Joe Montana’s new pro football league, and what he thinks of Johnny Manziel

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Doug Farrar
·5 min read
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Every few years, you’ll see a group of football people and entrepreneurs create a new league to either compete or provide complementary entertainment to the NFL. Not that any other entity is going to go head-to-head with the 800-pound gorilla anymore — the days of the American Football League going from zero to forcing a merger in seven years are gone for all kinds of reasons — but as they say, the more football, the better.

The newest league to try its luck is the Fan Controlled Football league, an indoor league created by Project Fanchise, which really got rolling in 2016 when Project Fanchise purchased an expansion team in the Indoor Football League for the 2017 season. Fan involvement was the predominant idea, with the idea that fans could gain equity in the league and even call the plays.

A version of 7-on-7 with a three-man offensive line, the FCF brand of football has teams starting at their own 10-yard line and attempting to travel 40 yards for touchdowns. There are no kickoffs, no punts, and no goal posts — extra points are determined by one-on-one battles between receivers and defensive backs. Team owners and co-owners include past and present NFL players Richard Sherman, Marshawn Lynch, Dalvin Cook, and Austin Ekeler.

The FCF reached out to Joe Montana in 2018, and he came on board as a key investor and Chief Strategic Officer. That involves assisting with the development of the league’s business strategy, including its approach for sponsors and partners; guiding the league’s front office operations, and ensuring its focus on fan engagement.

“They approached me with this idea, and I thought it was great,” Montana told me this week. “It’s great for a couple of reasons: You keep a lot of guys employed and on the radar of some of the teams in the NFL. On the other side of it, you’re creating something that the fans haven’t seen before, and it’s truly fan engagement — being able to call the plays, being able to be part-owner. I think the one-hour streaming on their app or Twitch — I think it speaks to where everyone is going today. It’s faster. Nobody really wants to sit there for three-and-a-half hours and watch games every weekend anymore.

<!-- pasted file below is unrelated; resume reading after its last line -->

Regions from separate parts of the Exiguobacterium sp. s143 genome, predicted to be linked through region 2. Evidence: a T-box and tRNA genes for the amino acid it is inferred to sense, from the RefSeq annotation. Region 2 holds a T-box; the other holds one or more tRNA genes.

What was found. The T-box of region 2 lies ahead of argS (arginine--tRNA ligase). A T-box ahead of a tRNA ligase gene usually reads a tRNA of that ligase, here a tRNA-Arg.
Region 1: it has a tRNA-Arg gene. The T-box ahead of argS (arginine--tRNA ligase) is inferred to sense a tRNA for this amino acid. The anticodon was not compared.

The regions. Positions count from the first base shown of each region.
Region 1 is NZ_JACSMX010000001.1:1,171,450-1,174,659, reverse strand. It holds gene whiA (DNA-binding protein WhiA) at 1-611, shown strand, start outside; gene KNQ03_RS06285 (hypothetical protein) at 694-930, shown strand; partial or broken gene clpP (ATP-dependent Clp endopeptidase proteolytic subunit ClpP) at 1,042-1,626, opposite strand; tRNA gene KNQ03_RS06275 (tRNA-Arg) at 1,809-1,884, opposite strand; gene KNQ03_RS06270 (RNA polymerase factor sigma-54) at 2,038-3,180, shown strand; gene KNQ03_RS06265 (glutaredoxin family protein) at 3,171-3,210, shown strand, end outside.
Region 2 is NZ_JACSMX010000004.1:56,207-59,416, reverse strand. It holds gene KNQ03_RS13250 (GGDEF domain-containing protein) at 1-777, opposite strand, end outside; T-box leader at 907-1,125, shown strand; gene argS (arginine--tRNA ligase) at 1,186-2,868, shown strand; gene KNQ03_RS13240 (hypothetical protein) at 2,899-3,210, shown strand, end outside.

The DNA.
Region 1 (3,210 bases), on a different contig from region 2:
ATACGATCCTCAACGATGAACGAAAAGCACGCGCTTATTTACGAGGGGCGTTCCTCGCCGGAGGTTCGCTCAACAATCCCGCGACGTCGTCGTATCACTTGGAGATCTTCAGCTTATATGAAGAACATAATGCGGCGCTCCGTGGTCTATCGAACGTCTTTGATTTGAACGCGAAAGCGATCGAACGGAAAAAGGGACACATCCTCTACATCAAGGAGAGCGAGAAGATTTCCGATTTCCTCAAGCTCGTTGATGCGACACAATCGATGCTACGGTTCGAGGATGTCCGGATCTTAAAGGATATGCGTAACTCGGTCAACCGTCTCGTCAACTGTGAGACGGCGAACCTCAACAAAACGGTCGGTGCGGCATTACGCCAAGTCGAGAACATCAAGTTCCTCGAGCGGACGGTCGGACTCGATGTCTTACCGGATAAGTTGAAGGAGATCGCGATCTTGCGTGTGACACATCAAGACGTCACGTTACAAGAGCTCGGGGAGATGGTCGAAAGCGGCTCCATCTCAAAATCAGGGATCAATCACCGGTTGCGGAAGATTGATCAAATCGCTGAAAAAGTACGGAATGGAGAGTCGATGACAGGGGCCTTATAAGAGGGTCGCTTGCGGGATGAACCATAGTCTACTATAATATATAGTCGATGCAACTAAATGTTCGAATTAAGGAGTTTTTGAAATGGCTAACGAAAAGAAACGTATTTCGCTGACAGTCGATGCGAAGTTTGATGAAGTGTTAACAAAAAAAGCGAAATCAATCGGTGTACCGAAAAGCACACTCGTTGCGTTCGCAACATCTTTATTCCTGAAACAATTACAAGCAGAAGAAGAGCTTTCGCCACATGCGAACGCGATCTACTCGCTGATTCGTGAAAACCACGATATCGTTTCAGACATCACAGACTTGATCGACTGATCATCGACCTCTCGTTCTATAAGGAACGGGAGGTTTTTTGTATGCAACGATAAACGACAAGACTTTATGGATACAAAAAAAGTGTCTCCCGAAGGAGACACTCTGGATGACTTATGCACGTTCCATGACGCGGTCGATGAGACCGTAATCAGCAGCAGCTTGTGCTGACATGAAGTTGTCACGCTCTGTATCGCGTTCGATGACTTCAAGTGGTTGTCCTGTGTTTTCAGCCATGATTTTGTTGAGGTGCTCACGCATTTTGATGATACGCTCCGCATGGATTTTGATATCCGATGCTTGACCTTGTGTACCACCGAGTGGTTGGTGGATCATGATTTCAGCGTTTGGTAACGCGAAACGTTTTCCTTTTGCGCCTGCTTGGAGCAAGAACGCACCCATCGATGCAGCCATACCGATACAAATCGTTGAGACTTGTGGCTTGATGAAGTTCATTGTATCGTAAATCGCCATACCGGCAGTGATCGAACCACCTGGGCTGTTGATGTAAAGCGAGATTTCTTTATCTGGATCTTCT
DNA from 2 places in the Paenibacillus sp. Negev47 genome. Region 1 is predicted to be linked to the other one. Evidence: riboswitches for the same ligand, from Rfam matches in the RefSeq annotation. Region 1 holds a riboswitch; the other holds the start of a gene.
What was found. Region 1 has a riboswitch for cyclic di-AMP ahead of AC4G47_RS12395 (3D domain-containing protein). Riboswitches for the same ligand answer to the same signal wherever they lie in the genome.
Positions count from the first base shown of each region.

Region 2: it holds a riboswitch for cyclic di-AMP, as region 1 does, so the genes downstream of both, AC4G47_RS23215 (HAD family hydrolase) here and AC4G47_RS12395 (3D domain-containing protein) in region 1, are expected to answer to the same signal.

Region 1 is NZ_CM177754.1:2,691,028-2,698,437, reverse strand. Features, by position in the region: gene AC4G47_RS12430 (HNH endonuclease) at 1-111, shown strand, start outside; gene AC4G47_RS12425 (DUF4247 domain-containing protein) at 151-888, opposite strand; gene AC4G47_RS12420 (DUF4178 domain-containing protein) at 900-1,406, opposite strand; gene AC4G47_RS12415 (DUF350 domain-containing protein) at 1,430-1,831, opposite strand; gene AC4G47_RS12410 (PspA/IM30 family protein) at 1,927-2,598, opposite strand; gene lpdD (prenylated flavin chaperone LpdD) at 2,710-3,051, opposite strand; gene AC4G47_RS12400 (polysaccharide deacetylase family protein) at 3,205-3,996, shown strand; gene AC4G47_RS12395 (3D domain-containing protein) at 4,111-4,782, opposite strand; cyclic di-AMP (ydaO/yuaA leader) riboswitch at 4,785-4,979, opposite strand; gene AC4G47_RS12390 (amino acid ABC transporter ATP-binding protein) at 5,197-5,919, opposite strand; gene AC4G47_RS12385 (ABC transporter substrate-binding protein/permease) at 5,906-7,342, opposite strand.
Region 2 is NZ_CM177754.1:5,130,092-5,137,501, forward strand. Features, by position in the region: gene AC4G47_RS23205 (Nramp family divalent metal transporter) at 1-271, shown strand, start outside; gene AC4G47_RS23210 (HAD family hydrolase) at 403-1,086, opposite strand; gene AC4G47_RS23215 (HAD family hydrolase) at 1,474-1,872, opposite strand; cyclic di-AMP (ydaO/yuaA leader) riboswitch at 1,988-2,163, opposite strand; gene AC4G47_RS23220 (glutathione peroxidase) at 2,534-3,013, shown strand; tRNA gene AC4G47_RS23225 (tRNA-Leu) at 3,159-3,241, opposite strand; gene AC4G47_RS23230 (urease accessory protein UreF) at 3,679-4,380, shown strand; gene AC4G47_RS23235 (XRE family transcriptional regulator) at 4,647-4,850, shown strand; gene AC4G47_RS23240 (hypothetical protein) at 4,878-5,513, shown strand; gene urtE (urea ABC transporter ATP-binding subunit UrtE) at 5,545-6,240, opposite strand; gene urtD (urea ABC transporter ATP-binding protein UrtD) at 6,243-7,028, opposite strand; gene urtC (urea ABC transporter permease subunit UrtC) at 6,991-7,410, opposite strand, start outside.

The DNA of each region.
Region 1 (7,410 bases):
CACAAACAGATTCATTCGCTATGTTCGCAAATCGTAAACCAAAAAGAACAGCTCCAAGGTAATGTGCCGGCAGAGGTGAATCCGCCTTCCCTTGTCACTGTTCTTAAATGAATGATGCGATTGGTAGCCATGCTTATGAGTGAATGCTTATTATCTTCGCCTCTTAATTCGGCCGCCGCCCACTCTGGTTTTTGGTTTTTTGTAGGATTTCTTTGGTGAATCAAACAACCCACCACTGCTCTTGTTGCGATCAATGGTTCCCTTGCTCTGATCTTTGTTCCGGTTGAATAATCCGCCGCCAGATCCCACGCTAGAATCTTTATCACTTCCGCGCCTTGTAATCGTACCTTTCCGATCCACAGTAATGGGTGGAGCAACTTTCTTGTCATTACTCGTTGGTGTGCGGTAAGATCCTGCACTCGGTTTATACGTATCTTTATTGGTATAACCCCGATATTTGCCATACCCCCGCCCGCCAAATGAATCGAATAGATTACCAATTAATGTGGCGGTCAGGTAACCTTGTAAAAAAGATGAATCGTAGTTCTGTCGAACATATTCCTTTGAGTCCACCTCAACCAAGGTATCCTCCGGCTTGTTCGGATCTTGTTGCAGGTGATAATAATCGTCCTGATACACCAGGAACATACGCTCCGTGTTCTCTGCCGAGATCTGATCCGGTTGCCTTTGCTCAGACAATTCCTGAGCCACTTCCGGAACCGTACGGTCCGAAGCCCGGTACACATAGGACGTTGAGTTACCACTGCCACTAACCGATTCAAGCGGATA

“I think when you look at the engagement numbers — last week, we already had over 800,000 viewers, and what that leads into is hopefully more participation on the fan side, and seeing that the game is real, and you do actually have some say in called plays. I think that keeps the engagement high, and the hour goes really fast when you’re involved in the game.”

At that point, I had to turn the tables and ask: How would Joe Montana, as a quarterback, responded to fans calling your plays in, say, a Super Bowl — as opposed to, say, Bill Walsh?

“Well, isn’t the coach just a fan anyway?” Montana said with a laugh. “No. It’s fun to see… the quarterback gets plays called to him anyway, and I think having the fans involved more at that point, but also trying to make things happen with the fans. [The quarterback] is going to do his best to make that play a success, no matter what comes in.”

(And honestly, I’d take an even bet with an FCF fan calling a passing game as opposed to, say, Adam Gase).

Perhaps the most prominent player in the FCF right now is Johnny Manziel, whose professional career hasn’t gone quite as well as Montana’s did. From the NFL to the Canadian Football League to the Alliance of American Football to FCF, Manziel has certainly had quite the world tour over the last decade. I asked Montana if he’d spoken to Manziel directly about how to create a professional rebound, and what he’d tell any quarterback at any level who’s trying to turn it around.

“Yeah… I think the thing he has to prove is that he wants to play,” Montana said. “That he doesn’t want to play the games that are outside the game. Too much running around, too many things going on on the side, and not enough concentration on really showing an understanding of what it takes to play at that level. It can be a hard transition once you have that label, so it’s going to take twice as much work and twice as much dedication to be able to prove that he now has made changes in his life that will take those distractions away as he gets more and more involved in the games.”

(Perhaps sticking to one sport would help).

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“A big reason I’m here is I’m a little bored,” Manziel told USA Today’s Josh Peter in February about his own involvement in the FCF. “I’ve been playing golf five days a week, hanging with my boys and playing cards and running around Scottsdale having a blast with a great group of friends that I’ve acquired out there. But I don’t have much of a schedule unless I create one, and I haven’t really created one.”

So… maybe it isn’t Manziel who’s interested in an NFL future. Perhaps it’s Josh Gordon, the ridiculously talented receiver whose battles with substance abuse have created unfortunate barriers to the NFL career his athletic gifts would otherwise ensure.

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You can find out more about the FCF here.